WeWork Is Attempting To ReWork Its Business

WeWork Is Attempting To ReWork Its Business
Photo: Kazuhiro Nogi, Getty Images

Like a person cradling an ember in their palms for 14 gusty months, WeWork is clinging to the last hope of reviving WeWork. The We Company (the official name since January 2019) has announced that it’s changing its name back to WeWork, the “latest milestone in the company’s efforts to focus on its core product and cement itself as a global end-to-end business solutions leader.”

But is it enough to save them from insolvency?

Let’s review last year’s spectacular tech grift. There were the early warnings, like the lavish 2018 summer camp that turned out to be more like the Fyre Fest for regular employees. There was the March 2019 report that WeWork lost $US1.9 ($3) billion in 2018, on revenue of $US1.8 ($3) billion.

The big red flag CEO Adam Neumann flew last July when he cashed out over $US700 ($976) million in stock options ahead of the planned IPO. The revelations of wild mismanagement and losses in their IPO filing, along with lavish kickbacks to Neumann. The Wall Street Journal profile detailing Neumann’s bonkers ambitions (becoming president of the world); the wave pool company, the private school, the jet. Neumann left with a $US1.7 ($2) billion golden parachute, thousands of employees left with practically nothing, and WeWork investor Softbank now values the company at $US2.9 ($4) billion, down from $US47 ($66) billion last year.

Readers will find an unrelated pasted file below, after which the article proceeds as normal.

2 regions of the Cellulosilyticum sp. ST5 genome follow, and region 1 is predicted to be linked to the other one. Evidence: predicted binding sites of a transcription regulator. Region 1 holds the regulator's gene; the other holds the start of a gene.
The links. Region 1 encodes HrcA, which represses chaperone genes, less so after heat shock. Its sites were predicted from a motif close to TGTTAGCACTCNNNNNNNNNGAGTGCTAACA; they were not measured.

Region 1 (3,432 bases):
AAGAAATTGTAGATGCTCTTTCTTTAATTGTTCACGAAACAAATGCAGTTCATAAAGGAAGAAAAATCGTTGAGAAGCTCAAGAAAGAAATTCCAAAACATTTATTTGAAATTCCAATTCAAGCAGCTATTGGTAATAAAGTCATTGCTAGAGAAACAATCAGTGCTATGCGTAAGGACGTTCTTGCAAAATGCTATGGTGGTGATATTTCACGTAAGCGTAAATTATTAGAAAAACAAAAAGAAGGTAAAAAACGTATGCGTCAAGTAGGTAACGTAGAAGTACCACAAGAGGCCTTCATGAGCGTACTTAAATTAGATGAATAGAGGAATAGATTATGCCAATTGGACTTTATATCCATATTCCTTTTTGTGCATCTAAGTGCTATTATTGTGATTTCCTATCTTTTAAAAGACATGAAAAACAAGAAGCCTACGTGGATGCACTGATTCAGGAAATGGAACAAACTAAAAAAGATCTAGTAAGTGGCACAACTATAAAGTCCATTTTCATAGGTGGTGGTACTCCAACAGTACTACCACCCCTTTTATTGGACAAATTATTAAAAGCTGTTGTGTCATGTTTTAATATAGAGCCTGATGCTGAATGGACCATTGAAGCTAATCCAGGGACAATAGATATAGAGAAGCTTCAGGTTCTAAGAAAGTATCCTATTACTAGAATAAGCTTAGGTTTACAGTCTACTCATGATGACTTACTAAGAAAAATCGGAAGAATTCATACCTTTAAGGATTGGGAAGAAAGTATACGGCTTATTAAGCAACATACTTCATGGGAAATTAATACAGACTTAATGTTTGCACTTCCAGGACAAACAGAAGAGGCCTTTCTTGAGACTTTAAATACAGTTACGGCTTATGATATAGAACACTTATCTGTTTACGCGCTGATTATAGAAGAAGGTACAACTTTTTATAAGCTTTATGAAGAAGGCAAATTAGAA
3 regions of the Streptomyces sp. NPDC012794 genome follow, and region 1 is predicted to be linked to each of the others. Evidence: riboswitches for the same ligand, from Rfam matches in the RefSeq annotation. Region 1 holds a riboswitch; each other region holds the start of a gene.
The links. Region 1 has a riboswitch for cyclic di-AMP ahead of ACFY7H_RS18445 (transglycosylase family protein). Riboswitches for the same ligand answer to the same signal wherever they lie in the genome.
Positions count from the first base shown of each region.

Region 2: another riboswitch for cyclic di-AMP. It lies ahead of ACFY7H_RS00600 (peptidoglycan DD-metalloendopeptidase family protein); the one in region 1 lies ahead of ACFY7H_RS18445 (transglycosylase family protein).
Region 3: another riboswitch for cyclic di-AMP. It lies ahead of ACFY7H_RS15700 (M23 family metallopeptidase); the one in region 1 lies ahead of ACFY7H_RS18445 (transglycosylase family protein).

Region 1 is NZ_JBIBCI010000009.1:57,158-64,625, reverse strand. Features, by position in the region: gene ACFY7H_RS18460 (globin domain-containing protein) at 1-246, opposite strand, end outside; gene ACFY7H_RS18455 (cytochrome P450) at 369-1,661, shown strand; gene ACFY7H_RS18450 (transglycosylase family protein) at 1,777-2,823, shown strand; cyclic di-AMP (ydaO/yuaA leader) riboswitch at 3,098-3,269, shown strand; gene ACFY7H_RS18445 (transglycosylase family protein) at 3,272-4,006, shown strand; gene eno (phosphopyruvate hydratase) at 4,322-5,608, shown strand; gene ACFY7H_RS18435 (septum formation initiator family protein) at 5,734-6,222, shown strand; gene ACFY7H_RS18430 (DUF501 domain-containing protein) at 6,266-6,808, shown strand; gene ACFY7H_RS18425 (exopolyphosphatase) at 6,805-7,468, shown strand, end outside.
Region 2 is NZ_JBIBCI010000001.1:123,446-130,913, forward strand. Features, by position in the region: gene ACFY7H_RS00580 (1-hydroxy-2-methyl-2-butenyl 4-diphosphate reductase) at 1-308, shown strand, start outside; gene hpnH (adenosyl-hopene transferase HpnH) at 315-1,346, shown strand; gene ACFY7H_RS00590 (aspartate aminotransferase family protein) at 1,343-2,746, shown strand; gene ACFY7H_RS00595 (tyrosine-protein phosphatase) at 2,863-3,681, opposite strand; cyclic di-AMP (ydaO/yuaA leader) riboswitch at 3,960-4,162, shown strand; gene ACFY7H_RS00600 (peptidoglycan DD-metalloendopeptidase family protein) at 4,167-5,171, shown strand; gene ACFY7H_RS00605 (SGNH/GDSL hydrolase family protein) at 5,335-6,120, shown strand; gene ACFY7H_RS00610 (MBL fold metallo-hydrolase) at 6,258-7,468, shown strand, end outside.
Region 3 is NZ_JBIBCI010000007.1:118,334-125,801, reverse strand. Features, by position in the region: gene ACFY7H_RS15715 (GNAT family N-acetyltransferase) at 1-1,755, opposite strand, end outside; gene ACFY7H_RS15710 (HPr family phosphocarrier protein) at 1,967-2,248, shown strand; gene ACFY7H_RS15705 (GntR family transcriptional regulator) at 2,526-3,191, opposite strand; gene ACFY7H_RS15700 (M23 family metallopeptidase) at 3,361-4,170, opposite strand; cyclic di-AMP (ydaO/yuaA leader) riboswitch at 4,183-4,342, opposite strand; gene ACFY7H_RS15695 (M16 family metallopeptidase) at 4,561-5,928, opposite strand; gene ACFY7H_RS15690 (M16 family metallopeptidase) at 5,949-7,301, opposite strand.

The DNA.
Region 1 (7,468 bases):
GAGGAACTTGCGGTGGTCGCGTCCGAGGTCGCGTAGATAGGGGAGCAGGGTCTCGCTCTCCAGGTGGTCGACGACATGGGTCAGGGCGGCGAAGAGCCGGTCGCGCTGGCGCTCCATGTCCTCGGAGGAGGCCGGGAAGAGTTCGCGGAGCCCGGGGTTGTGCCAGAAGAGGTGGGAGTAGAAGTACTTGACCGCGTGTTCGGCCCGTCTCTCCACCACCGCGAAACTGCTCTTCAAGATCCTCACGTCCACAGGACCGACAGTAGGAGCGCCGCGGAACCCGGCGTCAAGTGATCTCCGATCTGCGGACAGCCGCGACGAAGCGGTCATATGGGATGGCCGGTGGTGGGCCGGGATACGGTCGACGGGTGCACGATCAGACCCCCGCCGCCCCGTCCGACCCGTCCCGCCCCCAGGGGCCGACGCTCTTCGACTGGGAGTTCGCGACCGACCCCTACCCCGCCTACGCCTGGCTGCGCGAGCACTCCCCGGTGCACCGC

It is the trusted brand name we miss.

In its announcement, WeWork emphasises that it’s doing well under new leadership, which is “rightsizing its global portfolio and improving its balance sheet,” presumably meaning it’ll focus on the coworking business and resist the powerful temptation of performance mushrooms. The company notes that it’s lately expanded to “on demand” conference rooms throughout New York City and “all access” for members to any building.

But WeWork has made it through lockdown, when it lost occupants and further alienated tenants when it refused to give rent breaks as it withheld rent from its landlords. Bloomberg predicts that this might be WeWork’s time to shine (that or a similar coworkspace company that’s not WeWork).